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Robert D. KaplanThe more physically secure a Western nation feels, the more likely it is to intervene abroad for humanitarian reasons. This was certainly the case in the 1990s, when, with the Cold War behind us and no obvious threat yet in front of us, the United States intervened in Somalia, Haiti, Bosnia and Kosovo. At the time, a host of commentators branded such interventions a new phenomenon in international relations. But the 19th century in Europe, thanks to the Congress of Vienna that ended the Napoleonic Wars…was also a time of relative peace, and in the atmosphere of security that followed came a series of humanitarian interventions on behalf of Greeks, Syrian Christians and Bulgarians. In Freedom's Battle, Princeton professor Gary J. Bass recounts them in a lively, subtle and comprehensive manner that sheds a penetrating light on current policy debates…Bass's sense of nuance constitutes the strength of this book, which has the force of a polemic without descending to one.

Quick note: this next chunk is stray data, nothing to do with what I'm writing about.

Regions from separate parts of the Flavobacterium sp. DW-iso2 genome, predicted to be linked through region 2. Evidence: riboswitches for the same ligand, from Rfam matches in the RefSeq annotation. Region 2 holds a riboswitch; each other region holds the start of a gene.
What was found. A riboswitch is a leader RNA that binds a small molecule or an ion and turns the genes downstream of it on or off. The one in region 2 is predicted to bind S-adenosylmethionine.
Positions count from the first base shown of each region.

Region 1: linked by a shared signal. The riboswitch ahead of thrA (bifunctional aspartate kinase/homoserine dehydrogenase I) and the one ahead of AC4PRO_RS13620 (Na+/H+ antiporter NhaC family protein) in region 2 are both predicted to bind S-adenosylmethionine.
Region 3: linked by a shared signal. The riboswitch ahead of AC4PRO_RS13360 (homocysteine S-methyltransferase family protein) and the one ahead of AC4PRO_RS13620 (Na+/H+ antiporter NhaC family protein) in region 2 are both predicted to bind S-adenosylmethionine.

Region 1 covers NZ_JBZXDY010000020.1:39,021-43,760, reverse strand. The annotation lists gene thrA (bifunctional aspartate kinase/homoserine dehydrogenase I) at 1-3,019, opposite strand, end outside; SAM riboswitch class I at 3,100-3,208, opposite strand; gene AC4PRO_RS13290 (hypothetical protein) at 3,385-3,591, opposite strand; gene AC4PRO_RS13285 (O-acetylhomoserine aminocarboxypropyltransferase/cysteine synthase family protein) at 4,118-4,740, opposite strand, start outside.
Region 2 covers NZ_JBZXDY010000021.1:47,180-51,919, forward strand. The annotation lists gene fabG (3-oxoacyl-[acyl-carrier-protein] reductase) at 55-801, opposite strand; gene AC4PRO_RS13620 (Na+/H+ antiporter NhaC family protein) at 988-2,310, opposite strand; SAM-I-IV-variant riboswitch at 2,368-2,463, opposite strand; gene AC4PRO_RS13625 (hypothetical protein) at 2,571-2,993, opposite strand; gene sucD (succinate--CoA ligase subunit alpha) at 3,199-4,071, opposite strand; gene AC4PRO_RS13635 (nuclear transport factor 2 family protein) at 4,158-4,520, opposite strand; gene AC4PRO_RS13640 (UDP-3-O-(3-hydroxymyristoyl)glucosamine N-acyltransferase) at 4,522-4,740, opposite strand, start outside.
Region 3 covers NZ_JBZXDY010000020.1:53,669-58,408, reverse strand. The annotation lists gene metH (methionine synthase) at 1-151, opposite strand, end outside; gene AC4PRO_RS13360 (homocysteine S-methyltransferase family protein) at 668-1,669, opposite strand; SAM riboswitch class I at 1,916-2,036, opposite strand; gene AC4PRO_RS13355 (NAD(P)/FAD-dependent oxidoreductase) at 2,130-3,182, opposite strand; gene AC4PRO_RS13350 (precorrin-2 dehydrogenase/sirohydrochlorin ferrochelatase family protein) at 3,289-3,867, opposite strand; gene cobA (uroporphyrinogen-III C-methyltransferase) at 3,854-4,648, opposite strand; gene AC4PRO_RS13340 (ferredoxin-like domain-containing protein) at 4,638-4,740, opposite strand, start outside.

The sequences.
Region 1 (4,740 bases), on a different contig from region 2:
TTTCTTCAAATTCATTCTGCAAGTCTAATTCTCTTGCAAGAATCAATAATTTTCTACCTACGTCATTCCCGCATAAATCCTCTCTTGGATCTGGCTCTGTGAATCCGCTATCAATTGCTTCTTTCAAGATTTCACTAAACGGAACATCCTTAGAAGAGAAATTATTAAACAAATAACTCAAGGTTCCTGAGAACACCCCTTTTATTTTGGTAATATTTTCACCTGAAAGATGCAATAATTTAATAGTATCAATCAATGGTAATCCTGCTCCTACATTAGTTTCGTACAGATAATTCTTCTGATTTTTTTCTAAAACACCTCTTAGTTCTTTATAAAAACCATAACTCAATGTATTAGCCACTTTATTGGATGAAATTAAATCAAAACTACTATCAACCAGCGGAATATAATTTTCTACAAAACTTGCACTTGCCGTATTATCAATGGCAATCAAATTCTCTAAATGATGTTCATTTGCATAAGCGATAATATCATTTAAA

—The Washington Post